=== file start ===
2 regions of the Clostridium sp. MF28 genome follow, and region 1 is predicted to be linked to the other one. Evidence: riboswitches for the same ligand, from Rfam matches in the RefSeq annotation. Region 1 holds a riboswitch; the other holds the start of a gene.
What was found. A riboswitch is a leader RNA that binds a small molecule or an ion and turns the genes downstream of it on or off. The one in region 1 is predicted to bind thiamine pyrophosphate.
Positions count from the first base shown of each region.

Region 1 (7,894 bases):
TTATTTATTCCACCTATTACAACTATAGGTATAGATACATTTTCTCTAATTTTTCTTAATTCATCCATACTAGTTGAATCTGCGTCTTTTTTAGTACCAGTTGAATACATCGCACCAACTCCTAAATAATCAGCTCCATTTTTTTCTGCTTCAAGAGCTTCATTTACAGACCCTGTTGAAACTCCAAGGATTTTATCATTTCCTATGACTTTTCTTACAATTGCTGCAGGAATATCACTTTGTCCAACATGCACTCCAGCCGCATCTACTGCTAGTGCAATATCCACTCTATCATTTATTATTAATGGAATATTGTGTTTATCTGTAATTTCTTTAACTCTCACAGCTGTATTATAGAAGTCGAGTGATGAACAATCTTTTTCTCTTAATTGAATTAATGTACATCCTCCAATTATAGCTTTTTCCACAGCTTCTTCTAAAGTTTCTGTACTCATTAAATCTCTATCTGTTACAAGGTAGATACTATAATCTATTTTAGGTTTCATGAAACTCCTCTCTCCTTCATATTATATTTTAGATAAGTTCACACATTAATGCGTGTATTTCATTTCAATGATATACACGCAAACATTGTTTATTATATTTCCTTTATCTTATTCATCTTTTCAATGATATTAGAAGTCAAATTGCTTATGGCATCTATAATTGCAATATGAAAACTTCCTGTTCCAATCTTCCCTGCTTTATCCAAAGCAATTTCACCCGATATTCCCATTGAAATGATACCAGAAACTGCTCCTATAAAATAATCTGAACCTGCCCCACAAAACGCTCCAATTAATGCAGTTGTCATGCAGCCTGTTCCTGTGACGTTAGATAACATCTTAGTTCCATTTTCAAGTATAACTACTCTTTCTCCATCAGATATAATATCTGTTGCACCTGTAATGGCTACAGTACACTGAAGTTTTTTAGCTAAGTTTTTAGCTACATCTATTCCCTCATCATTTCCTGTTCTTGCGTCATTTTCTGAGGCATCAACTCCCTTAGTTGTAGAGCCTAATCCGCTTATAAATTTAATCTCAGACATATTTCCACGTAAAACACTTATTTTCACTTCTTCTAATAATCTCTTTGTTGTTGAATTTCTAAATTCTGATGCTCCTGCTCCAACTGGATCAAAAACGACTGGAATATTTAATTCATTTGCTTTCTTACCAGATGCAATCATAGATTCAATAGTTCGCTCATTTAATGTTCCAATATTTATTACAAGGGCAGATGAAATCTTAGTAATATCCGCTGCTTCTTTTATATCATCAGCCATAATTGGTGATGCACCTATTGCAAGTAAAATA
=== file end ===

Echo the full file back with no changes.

2 regions of the Clostridium sp. MF28 genome follow, and region 1 is predicted to be linked to the other one. Evidence: riboswitches for the same ligand, from Rfam matches in the RefSeq annotation. Region 1 holds a riboswitch; the other holds the start of a gene.
What was found. A riboswitch is a leader RNA that binds a small molecule or an ion and turns the genes downstream of it on or off. The one in region 1 is predicted to bind thiamine pyrophosphate.
Positions count from the first base shown of each region.

Region 1 (7,894 bases):
TTATTTATTCCACCTATTACAACTATAGGTATAGATACATTTTCTCTAATTTTTCTTAATTCATCCATACTAGTTGAATCTGCGTCTTTTTTAGTACCAGTTGAATACATCGCACCAACTCCTAAATAATCAGCTCCATTTTTTTCTGCTTCAAGAGCTTCATTTACAGACCCTGTTGAAACTCCAAGGATTTTATCATTTCCTATGACTTTTCTTACAATTGCTGCAGGAATATCACTTTGTCCAACATGCACTCCAGCCGCATCTACTGCTAGTGCAATATCCACTCTATCATTTATTATTAATGGAATATTGTGTTTATCTGTAATTTCTTTAACTCTCACAGCTGTATTATAGAAGTCGAGTGATGAACAATCTTTTTCTCTTAATTGAATTAATGTACATCCTCCAATTATAGCTTTTTCCACAGCTTCTTCTAAAGTTTCTGTACTCATTAAATCTCTATCTGTTACAAGGTAGATACTATAATCTATTTTAGGTTTCATGAAACTCCTCTCTCCTTCATATTATATTTTAGATAAGTTCACACATTAATGCGTGTATTTCATTTCAATGATATACACGCAAACATTGTTTATTATATTTCCTTTATCTTATTCATCTTTTCAATGATATTAGAAGTCAAATTGCTTATGGCATCTATAATTGCAATATGAAAACTTCCTGTTCCAATCTTCCCTGCTTTATCCAAAGCAATTTCACCCGATATTCCCATTGAAATGATACCAGAAACTGCTCCTATAAAATAATCTGAACCTGCCCCACAAAACGCTCCAATTAATGCAGTTGTCATGCAGCCTGTTCCTGTGACGTTAGATAACATCTTAGTTCCATTTTCAAGTATAACTACTCTTTCTCCATCAGATATAATATCTGTTGCACCTGTAATGGCTACAGTACACTGAAGTTTTTTAGCTAAGTTTTTAGCTACATCTATTCCCTCATCATTTCCTGTTCTTGCGTCATTTTCTGAGGCATCAACTCCCTTAGTTGTAGAGCCTAATCCGCTTATAAATTTAATCTCAGACATATTTCCACGTAAAACACTTATTTTCACTTCTTCTAATAATCTCTTTGTTGTTGAATTTCTAAATTCTGATGCTCCTGCTCCAACTGGATCAAAAACGACTGGAATATTTAATTCATTTGCTTTCTTACCAGATGCAATCATAGATTCAATAGTTCGCTCATTTAATGTTCCAATATTTATTACAAGGGCAGATGAAATCTTAGTAATATCCGCTGCTTCTTTTATATCATCAGCCATAATTGGTGATGCACCTATTGCAAGTAAAATA